Search Images Maps Play YouTube News Gmail Drive More »
Sign in
Screen reader users: click this link for accessible mode. Accessible mode has the same essential features but works better with your reader.

Patents

  1. Advanced Patent Search
Publication numberUS6488853 B1
Publication typeGrant
Application numberUS 09/678,229
Publication dateDec 3, 2002
Filing dateOct 4, 2000
Priority dateOct 4, 2000
Fee statusPaid
Also published asUS6641721, US20030075502
Publication number09678229, 678229, US 6488853 B1, US 6488853B1, US-B1-6488853, US6488853 B1, US6488853B1
InventorsSteven B. Mullerheim
Original AssigneeGreat Circle Technologies, Inc.
Export CitationBiBTeX, EndNote, RefMan
External Links: USPTO, USPTO Assignment, Espacenet
Process and apparatus for treating wastewater
US 6488853 B1
Abstract
Wastewater can be treated using a combination of a settleable solids separator, such as a vortex separator, and a gas floatation separation system.
Images(7)
Previous page
Next page
Claims(44)
What is claimed is:
1. A method for treating wastewater containing settleable solids to form a reusable liquid fraction, comprising:
flowing a wastewater stream into a first containment zone to create forces separating the wastewater stream into a first component and a second component in the first containment zone, the first component including an amount of settleable solids greater than an amount of settleable solids in the second component; and
passing the second component into a second containment zone including a gas floatation separation system to form a froth fraction and a reusable liquid fraction.
2. The method of claim 1, further comprising;
introducing bubbles of gas into the second component in the gas floatation separation system;
retaining the second component in the second containment zone for an interval sufficient to allow the bubbles to rise and pass through the second component to form the froth fraction; and
removing the froth fraction from the second containment zone to leave behind the reusable liquid fraction.
3. The method of claim 2, wherein the gas includes ozone.
4. A method of claim 2, further comprising exposing the wastewater stream to ozone.
5. A method of claim 4, wherein the bubbles of gas include ozone.
6. The method of claim 1, further comprising combining the first component and the froth fraction to form a slurry stream.
7. The method of claim 6, further comprising treating the slurry stream.
8. The method of claim 6, further comprising backflushing a filter system to create a volume of backflushed material and combining the volume of backflushed material with the slurry stream.
9. The method of claim 6, further comprising passing the slurry stream into a third containment zone to separate the slurry stream into a supernatant fraction and a settled fraction.
10. The method of claim 9, further comprising returning the supernatant fraction to the first containment zone or the second containment zone.
11. The method of claim 9, further comprising passing the supernatant fraction to an underground leach field.
12. The method of claim 1, wherein separating includes settling settleable solids by gravity.
13. The method of claim 12, wherein separating further includes settling settleable solids by forces generated by wastewater stream flow into a separation tank.
14. The method of claim 1, further comprising disinfecting the reusable liquid fraction.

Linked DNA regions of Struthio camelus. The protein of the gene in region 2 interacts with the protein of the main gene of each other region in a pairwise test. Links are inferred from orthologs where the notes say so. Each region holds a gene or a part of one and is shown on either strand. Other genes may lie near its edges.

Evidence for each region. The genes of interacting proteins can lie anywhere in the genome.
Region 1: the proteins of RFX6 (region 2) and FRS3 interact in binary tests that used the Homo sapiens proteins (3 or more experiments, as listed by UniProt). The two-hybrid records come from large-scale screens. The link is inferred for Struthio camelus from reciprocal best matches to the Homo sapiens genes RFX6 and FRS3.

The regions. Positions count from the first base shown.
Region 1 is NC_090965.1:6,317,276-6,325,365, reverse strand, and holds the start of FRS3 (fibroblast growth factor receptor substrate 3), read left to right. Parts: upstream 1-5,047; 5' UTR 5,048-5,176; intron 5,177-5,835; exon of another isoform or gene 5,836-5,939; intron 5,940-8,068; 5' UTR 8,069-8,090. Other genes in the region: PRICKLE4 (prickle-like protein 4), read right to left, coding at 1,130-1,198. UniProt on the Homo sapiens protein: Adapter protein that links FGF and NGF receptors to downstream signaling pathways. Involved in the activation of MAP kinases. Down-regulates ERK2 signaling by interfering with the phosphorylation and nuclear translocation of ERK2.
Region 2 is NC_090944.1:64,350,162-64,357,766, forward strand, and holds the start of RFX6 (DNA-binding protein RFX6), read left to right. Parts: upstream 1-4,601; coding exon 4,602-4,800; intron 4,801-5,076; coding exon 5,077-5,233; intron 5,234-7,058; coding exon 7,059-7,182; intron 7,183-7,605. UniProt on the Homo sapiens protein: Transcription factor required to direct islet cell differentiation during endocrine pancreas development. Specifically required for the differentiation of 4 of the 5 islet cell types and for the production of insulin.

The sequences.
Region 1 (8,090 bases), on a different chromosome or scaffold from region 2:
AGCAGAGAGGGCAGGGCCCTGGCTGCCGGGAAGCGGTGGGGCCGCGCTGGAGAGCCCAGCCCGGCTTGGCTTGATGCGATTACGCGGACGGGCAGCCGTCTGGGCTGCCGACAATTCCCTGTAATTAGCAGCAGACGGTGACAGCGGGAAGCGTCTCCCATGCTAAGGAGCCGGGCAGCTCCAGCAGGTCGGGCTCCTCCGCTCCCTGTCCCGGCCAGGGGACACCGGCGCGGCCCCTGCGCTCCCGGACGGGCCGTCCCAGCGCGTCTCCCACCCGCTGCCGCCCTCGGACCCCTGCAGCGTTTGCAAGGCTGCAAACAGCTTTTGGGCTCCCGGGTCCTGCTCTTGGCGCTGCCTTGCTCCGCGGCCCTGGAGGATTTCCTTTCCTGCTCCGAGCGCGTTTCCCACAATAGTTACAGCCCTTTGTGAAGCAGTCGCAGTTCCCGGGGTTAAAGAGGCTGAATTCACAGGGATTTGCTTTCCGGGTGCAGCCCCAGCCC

15. The method of claim 14, wherein disinfecting includes exposing the reusable liquid fraction to ultraviolet radiation.
16. The method of claim 15 wherein disinfecting includes mixing a chemical oxidant with the reusable liquid fraction.
17. The method of claim 16, wherein the chemical oxidant includes ozone.
18. The method of claim 1, further comprising applying the reusable liquid fraction to unsaturated soil.
19. The method of claim 1, further comprising passing the reusable liquid fraction through a filter system.
20. The method of claim 19, further comprising backflushing the filter system.
21. The method of claim 19, wherein the filter system includes a filter medium coated with a biofilm within a third containment zone.
22. The method of claim 1, further comprising obtaining the wastewater from a sewer.
23. The method of claim 1, further comprising:
obtaining the wastewater from a location of a sewer;
combining the first component and the froth fraction to form a slurry stream; and
returning the slurry stream to the sewer downstream of the location from which it was obtained.
24. The method of claim 1, further comprising exposing the reusable liquid fraction to ultraviolet radiation.
25. A method for treating wastewater containing settleable solids to form a reusable liquid fraction, comprising:
separating a wastewater stream into a first component and a second component in a first containment zone, the first component including an amount of settleable solids greater than an amount of settleable solids in the second component;
passing the second component into a second containment zone including a gas floatation separation system to form a froth fraction and a reusable liquid fraction; and
combining the first component and the froth fraction to form a slurry stream.
26. The method of claim 25, further comprising treating the slurry stream.
27. The method of claim 25, wherein separating include solids by gravity.
28. The method of claim 25, wherein separating includes settling settleable solids by forces generated by wastewater stream flow into a separation tank.
29. The method of claim 25, further comprising disinfecting the reusable liquid fraction.
30. The method of claim 29, wherein disinfecting includes exposing the reusable liquid fraction to ultraviolet radiation.
31. The method of claim 29, wherein disinfecting includes mixing a chemical oxidant with the reusable liquid fraction.